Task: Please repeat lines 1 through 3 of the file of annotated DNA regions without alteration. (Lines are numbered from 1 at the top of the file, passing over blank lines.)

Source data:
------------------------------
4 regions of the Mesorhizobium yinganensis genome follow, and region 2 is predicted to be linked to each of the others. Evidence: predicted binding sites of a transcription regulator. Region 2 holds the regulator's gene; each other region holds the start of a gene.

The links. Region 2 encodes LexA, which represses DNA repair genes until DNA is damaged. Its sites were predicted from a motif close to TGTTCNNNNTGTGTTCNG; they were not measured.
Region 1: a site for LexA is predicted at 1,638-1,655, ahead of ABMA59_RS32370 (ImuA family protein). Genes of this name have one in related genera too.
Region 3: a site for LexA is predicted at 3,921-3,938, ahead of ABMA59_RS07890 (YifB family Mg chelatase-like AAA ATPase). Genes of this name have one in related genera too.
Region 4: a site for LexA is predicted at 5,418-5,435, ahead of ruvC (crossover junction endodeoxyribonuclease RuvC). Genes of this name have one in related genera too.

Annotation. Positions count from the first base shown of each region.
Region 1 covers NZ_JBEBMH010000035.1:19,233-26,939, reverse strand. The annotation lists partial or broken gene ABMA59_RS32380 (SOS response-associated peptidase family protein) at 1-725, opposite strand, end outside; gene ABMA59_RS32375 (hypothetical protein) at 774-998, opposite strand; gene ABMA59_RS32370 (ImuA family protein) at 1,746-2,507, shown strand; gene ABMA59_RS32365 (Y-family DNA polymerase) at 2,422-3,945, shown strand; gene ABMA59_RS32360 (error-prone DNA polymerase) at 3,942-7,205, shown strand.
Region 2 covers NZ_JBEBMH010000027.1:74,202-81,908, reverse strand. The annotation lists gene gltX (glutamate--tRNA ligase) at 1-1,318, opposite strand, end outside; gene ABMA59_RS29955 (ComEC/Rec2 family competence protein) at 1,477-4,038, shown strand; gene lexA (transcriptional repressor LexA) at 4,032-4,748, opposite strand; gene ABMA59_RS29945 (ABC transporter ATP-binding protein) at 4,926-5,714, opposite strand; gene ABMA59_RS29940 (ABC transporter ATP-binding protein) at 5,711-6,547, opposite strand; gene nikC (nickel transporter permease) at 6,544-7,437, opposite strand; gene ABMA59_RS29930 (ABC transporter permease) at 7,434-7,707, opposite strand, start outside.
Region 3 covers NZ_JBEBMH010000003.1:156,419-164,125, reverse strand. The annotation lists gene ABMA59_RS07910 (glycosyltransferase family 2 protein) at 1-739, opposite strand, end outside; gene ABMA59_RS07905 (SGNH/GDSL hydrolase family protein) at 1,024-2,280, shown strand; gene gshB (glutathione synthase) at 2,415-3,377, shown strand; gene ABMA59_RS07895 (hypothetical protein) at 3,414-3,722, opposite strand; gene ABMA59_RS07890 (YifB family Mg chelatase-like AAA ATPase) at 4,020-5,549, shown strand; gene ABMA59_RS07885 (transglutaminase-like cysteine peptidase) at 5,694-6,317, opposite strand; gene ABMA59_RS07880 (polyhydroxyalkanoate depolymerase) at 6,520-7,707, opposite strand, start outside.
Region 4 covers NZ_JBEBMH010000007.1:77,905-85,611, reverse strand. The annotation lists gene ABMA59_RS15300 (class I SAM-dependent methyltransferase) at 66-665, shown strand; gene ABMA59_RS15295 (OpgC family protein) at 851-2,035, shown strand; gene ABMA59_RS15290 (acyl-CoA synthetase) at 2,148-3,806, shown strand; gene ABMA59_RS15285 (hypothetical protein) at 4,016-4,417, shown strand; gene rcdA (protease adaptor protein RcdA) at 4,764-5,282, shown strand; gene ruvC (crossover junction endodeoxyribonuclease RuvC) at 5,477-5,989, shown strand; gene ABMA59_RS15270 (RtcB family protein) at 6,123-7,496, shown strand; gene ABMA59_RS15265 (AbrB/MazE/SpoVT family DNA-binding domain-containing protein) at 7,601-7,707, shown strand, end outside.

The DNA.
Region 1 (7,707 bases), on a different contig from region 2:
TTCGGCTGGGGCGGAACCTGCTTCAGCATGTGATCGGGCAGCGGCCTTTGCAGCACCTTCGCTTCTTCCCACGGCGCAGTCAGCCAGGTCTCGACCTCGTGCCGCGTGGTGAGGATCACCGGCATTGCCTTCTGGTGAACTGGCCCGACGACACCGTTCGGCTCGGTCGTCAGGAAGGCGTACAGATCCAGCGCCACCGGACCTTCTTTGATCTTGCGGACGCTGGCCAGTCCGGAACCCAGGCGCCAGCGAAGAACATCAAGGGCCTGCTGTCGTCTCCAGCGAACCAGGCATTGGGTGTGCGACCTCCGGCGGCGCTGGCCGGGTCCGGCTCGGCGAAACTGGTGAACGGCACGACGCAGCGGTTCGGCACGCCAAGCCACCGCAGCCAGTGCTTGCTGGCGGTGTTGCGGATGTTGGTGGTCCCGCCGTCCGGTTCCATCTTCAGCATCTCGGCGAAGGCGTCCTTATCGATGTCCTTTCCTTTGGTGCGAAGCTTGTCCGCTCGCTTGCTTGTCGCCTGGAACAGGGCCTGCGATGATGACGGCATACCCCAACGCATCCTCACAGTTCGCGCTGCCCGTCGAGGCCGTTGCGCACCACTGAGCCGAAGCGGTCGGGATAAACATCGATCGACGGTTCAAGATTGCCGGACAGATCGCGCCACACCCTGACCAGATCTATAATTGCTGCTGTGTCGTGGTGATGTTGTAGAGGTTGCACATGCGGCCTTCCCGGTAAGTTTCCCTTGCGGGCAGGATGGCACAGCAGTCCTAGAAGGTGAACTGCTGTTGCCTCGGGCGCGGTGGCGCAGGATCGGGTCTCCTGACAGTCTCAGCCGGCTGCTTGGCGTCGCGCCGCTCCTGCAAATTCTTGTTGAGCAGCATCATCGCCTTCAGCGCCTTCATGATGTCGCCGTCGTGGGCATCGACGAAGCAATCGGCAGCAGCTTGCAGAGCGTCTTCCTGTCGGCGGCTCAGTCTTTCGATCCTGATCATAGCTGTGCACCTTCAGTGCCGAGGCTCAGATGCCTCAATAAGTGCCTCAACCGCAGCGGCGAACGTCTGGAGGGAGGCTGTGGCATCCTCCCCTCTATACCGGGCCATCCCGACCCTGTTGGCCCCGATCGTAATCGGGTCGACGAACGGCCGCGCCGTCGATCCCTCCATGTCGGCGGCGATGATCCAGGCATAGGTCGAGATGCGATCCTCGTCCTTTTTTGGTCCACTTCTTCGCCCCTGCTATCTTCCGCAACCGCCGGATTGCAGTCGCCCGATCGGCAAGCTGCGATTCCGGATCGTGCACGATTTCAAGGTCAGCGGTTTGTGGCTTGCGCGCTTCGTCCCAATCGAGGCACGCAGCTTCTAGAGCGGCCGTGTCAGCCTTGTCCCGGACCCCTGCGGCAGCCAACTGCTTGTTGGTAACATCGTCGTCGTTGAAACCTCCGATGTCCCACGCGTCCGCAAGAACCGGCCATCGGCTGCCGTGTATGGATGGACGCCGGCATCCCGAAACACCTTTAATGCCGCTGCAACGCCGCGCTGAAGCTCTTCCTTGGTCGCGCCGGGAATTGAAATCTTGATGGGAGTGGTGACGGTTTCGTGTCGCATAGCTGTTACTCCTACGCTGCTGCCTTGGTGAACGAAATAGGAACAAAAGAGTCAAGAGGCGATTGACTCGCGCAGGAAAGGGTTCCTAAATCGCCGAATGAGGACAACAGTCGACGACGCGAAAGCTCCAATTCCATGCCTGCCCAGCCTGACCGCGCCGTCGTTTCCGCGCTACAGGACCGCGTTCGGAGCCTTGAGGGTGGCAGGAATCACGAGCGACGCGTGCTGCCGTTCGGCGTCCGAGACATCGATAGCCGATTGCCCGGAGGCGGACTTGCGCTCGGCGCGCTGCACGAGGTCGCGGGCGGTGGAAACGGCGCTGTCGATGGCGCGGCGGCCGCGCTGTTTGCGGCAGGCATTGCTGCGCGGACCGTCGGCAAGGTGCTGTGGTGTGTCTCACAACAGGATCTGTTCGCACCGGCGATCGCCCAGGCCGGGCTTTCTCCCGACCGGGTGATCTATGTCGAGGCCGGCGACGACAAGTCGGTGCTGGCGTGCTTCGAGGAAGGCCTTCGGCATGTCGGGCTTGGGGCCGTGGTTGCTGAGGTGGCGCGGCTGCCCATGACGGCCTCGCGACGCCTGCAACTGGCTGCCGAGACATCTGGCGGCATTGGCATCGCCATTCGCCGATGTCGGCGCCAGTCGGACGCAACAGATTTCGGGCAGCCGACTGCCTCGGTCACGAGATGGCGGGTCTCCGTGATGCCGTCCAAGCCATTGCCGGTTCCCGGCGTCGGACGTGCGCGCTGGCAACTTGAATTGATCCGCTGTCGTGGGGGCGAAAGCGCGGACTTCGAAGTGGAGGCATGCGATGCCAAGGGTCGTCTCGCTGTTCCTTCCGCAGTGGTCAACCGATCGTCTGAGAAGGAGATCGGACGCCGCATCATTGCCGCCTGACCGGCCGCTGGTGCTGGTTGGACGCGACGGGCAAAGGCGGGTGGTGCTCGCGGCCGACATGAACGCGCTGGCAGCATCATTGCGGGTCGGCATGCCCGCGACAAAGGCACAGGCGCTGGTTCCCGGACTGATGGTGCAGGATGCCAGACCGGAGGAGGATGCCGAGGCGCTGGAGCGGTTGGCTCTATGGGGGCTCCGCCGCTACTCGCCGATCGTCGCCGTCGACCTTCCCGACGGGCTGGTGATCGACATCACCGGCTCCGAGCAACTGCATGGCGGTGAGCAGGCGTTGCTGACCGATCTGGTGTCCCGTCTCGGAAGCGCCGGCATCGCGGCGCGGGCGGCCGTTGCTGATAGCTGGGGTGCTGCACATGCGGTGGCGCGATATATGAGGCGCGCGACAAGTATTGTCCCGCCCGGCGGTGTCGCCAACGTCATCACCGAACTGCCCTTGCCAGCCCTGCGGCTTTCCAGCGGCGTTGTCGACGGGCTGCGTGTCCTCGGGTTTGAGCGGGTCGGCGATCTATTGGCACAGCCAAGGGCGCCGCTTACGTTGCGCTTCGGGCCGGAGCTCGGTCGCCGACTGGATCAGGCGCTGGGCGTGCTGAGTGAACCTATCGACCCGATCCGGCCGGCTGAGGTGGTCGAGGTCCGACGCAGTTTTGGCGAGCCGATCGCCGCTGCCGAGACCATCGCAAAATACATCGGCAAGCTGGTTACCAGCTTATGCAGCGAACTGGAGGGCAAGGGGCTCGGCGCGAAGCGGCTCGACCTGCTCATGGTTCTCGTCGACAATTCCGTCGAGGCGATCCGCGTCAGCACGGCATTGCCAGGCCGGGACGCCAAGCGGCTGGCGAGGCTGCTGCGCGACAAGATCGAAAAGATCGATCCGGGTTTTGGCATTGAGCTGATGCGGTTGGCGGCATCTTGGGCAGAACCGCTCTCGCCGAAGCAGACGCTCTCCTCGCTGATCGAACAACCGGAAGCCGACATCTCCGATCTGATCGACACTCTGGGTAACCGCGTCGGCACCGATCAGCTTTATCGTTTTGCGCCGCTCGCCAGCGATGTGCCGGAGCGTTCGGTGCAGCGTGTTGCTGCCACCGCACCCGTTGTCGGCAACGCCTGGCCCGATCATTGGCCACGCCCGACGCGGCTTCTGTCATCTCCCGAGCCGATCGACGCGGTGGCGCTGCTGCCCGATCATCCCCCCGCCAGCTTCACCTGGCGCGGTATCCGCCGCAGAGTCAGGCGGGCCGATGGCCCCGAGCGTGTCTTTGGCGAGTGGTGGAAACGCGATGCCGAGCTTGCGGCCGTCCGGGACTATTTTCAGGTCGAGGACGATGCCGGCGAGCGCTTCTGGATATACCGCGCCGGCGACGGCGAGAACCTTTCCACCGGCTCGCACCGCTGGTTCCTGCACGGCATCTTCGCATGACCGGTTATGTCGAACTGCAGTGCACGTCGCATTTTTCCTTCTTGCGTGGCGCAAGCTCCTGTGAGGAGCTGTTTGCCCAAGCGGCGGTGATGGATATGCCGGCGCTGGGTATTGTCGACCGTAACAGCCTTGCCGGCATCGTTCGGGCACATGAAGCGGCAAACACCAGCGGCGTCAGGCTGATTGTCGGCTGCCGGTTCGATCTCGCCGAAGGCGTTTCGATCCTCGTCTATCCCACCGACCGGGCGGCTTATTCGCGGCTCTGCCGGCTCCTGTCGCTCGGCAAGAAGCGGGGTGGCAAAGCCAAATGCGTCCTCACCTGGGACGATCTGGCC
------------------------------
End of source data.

4 regions of the Mesorhizobium yinganensis genome follow, and region 2 is predicted to be linked to each of the others. Evidence: predicted binding sites of a transcription regulator. Region 2 holds the regulator's gene; each other region holds the start of a gene.

The links. Region 2 encodes LexA, which represses DNA repair genes until DNA is damaged. Its sites were predicted from a motif close to TGTTCNNNNTGTGTTCNG; they were not measured.
Region 1: a site for LexA is predicted at 1,638-1,655, ahead of ABMA59_RS32370 (ImuA family protein). Genes of this name have one in related genera too.